Additional product info: Calcium and vitamin D are both essential for the development and maintenance of skeletal health. Calcium plays a vital role in neuromuscular function, many enzyme-mediated processes, blood clotting and in providing rigidity to the skeleton by virtue of its phosphate salts. Over 99% of the body’s calcium is stored in the bone, where, apart from providing mechanical strength, it serves as a mineral reservoir that can be drawn upon to maintain normal plasma calcium. Vitamin D is required to maintain normal blood levels of calcium and phosphate, which are in turn needed for the normal mineralization of bone, muscle contraction, nerve conduction and the general cellular functioning of all body cells. Vitamin D, derived from both endogenous (skin) and exogenous (diet) sources, is converted into 25OHD in the liver and then into 1,25(OH)2D in the kidneys. The latter metabolite controls calcium absorption. However, plasma 25OHD closely reflects vitamin D nutritional status, and because it is the substrate for the renal enzyme that produces 1,25(OH)2D, it could have mainly an indirect and also a direct effect on calcium absorption. A vitamin D shortage would reduce the intestinal absorption of calcium, which could worsen if the diet is deficient of this element. Osteoporosis and its clinical consequence, fragility fractures, are now recognized as major public health problems. Bone mass declines and the risk of fractures increases as people age, especially postmenopausal women. An adequate intake of calcium and vitamin D, including supplementation, has been advocated as a universal primary intervention in the prevention and treatment of high-risk patients. Evidence shows that there is still a high proportion of people with inappropriately low calcium and vitamin D intake and serum levels. For selective groups of people, such as the elderly (frequently older than 70 years), those with low solar exposure and in generally poor or inadequate nutritional condition, guaranteeing a daily intake of at least 1 g of calcium and 700–800 IU of vitamin D with supplements would have beneficial effects on bone health. In those individuals with a high risk of osteoporotic fracture, calcium and vitamin D supplements are necessary but frequently insufficient (3). The Women’s Health Initiative (WHI) clinical trial randomly assigned 36,282 postmenopausal women to receive 1000 mg of elemental calcium as calcium carbonate with 400 IU of vitamin D3 daily or placebo for an average follow-up period of 7.0 years. Significantly higher hip bone density but a non-significant reduction (12 percent) in the rate of hip fracture among those assigned to calcium with vitamin D were observed (4). A recent review discusses vitamin D status and supplementation when treating patients with osteoporosis in relation to risks and prevention of falls and fractures. The authors conclude that poor vitamin D status and low calcium intake are important determinates for osteoporosis and fracture risk. Based on evidence from literature, adequate supplementation with at least 700 IU of vitamin D, preferably cholecalciferol, is required for improving physical function and prevention of falls and fractures. Additional calcium supplementation may be considered when dietary calcium intake is below 700 mg/day, with a supplementation dose that leads to a maximum total daily calcium intake of 1000 to 1200 mg (5).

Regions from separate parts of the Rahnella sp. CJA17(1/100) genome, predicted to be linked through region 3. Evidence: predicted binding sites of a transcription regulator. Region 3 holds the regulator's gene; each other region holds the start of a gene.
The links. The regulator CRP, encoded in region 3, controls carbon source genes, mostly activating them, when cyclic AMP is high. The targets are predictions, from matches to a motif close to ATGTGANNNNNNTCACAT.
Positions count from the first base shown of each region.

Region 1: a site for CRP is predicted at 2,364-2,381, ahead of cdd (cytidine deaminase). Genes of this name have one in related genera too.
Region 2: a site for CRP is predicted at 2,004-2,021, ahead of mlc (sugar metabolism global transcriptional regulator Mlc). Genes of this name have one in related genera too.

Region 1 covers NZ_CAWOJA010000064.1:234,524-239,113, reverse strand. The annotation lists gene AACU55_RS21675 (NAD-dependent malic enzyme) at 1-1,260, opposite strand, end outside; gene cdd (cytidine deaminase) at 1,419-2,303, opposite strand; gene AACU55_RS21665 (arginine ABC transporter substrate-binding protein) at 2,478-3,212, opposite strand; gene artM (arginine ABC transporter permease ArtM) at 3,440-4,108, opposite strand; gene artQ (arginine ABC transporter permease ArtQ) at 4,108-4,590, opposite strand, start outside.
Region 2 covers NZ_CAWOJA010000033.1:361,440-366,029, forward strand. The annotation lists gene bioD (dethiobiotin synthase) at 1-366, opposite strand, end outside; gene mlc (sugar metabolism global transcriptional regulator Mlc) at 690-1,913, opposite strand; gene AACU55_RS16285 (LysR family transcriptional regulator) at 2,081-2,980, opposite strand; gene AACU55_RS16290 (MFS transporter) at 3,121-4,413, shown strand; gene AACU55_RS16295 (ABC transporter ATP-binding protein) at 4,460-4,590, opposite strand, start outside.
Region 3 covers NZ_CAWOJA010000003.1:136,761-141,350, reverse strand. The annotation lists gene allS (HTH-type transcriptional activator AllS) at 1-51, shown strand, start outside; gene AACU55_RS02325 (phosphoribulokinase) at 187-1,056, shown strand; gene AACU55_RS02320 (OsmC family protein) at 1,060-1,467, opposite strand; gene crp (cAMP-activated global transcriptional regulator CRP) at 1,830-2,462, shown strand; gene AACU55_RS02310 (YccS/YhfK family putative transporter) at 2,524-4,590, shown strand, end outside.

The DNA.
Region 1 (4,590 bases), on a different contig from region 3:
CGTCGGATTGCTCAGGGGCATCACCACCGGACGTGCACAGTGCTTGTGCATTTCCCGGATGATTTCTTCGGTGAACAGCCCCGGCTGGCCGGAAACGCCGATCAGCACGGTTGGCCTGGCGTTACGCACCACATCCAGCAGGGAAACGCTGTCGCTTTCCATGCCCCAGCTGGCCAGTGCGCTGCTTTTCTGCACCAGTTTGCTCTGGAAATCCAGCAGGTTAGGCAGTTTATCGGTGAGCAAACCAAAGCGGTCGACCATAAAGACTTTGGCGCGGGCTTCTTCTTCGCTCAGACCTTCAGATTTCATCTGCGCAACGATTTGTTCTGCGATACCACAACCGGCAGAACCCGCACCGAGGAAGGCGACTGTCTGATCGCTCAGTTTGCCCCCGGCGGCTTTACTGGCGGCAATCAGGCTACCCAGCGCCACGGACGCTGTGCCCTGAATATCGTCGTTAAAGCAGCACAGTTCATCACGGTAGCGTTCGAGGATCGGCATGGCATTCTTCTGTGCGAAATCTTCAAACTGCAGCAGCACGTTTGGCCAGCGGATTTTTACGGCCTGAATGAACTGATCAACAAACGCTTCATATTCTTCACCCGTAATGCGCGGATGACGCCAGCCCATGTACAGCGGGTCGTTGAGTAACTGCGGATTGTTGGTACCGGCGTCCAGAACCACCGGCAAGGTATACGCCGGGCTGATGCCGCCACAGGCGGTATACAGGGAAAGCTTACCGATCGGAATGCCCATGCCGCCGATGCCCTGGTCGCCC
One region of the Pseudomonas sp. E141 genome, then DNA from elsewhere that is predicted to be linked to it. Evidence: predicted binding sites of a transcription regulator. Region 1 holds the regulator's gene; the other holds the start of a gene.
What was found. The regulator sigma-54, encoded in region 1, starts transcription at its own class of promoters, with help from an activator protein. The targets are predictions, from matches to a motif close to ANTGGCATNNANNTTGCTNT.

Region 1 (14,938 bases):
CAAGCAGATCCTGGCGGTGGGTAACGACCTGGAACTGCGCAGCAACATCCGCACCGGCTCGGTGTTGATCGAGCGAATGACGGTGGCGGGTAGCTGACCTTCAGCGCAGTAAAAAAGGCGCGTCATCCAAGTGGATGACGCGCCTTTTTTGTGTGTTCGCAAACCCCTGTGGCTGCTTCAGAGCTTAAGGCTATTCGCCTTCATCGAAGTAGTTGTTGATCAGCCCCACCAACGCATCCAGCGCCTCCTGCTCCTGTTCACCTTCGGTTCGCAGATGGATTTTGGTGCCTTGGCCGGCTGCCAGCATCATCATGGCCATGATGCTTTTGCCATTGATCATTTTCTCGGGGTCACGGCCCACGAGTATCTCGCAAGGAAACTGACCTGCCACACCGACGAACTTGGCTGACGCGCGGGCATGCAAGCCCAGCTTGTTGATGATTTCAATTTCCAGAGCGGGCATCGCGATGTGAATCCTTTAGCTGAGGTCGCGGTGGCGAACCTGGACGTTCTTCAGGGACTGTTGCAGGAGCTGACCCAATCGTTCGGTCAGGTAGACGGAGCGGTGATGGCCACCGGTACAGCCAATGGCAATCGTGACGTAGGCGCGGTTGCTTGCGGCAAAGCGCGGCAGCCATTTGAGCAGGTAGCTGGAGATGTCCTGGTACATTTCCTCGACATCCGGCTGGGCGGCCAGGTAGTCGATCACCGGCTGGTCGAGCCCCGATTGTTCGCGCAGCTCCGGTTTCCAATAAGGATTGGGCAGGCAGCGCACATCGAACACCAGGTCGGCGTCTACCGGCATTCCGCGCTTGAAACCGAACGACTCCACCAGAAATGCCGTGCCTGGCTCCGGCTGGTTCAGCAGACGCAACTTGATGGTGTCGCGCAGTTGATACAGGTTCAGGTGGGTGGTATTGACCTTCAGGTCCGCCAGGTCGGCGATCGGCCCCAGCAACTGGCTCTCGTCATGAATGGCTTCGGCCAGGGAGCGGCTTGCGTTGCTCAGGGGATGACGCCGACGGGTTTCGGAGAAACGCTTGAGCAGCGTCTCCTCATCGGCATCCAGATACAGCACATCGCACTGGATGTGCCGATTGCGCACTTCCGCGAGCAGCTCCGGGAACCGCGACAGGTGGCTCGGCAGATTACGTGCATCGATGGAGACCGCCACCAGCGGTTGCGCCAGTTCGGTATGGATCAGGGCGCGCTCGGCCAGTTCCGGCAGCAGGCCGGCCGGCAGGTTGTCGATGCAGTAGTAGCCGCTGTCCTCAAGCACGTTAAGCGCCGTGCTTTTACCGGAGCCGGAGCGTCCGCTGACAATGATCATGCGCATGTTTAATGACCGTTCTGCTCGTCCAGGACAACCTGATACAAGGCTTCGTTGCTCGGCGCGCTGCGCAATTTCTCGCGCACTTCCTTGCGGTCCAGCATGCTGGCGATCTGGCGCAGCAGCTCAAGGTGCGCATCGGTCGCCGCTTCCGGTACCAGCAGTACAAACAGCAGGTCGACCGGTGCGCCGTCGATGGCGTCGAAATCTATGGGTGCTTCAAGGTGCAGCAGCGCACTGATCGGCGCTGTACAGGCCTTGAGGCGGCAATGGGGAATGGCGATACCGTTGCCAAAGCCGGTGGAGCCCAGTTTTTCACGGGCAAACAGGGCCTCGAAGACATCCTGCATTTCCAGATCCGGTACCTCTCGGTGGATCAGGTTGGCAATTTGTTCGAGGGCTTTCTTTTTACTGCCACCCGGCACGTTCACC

Magnesium (Mg) is the second most abundant intracellular cation in vertebrates. Mg ion is a critical cofactor in more than 300 enzymatic reactions involving energy metabolism, and protein and nucleic acid synthesis. Accordingly, Mg is essential for various normal tissue and organ functions. The primary source of Mg in humans is from the diets. The dietary Mg ion is absorbed in the intestine through both active and passive transport systems. Excessive Mg is rapidly excreted into the urine. During Mg deprivation, the kidney avidly conserves Mg and excretes virtually no Mg in the urine. Approximately half of the total Mg in the body of a normal adult human is present intracellularly in soft tissues, and the other half is found in bone, either as exchangeable, surface-bound, divalent cations, which may serve as a reservoir for maintaining normal extracellular Mg level, or as an integral component of the hydroxyapatite lattice in bone matrix, which may be released during bone resorption. Thus, in addition to the intestine and kidney, the bone is involved in Mg homeostasis. Past studies with Mg depletion in both humans and animals indicate that Mg may have key regulatory roles in bone and mineral metabolism. A study examined the effects of daily oral magnesium (Mg) supplementation on bone turnover in 12 young (27–36 yr old) healthy men. The study group received orally, for 30 days, 15 mmol Mg (Magnosolv powder, Asta Medica, containing 670 mg magnesium carbonate precipitate (equivalent to 169 mg Mg) and 342 mg magnesium oxide (equivalent to 196 mg)) daily in the early afternoon with 2-h fasting before and after Mg intake. Mg supplementation reduced levels of both serum bone formation and resorption biochemical markers after 1–5 days, consistent with the premise that Mg supplementation may have a suppressive effect on bone turnover rate. The study concludes that oral Mg supplementation may suppress bone turnover in young adults. Because increased bone turnover has been implicated as a significant etiological factor for bone loss, these findings raise the interesting possibility that oral Mg supplementation may have beneficial effects in reducing bone loss associated with high bone turnover, such as age-related osteoporosis (6). In another study, twenty postmenopausal women have been divided into two groups. Ten patients were given magnesium citrate (1,830 mg/day providing 205 mg elemental magnesium) orally for 30 days. Ten postmenopausal women of matching age, menopause duration, and BMI were recruited as the control group and followed without any medication. Thirty consecutive days of oral magnesium supplementation caused significantly decrease in serum iPTH levels in the Mg-supplemented group. Serum osteocalcin levels were significantly increased and urinary deoxypyridinoline levels were decreased in the Mg-supplemented group. This study has demonstrated that oral magnesium supplementation in postmenopausal osteoporotic women suppresses bone turnover (7).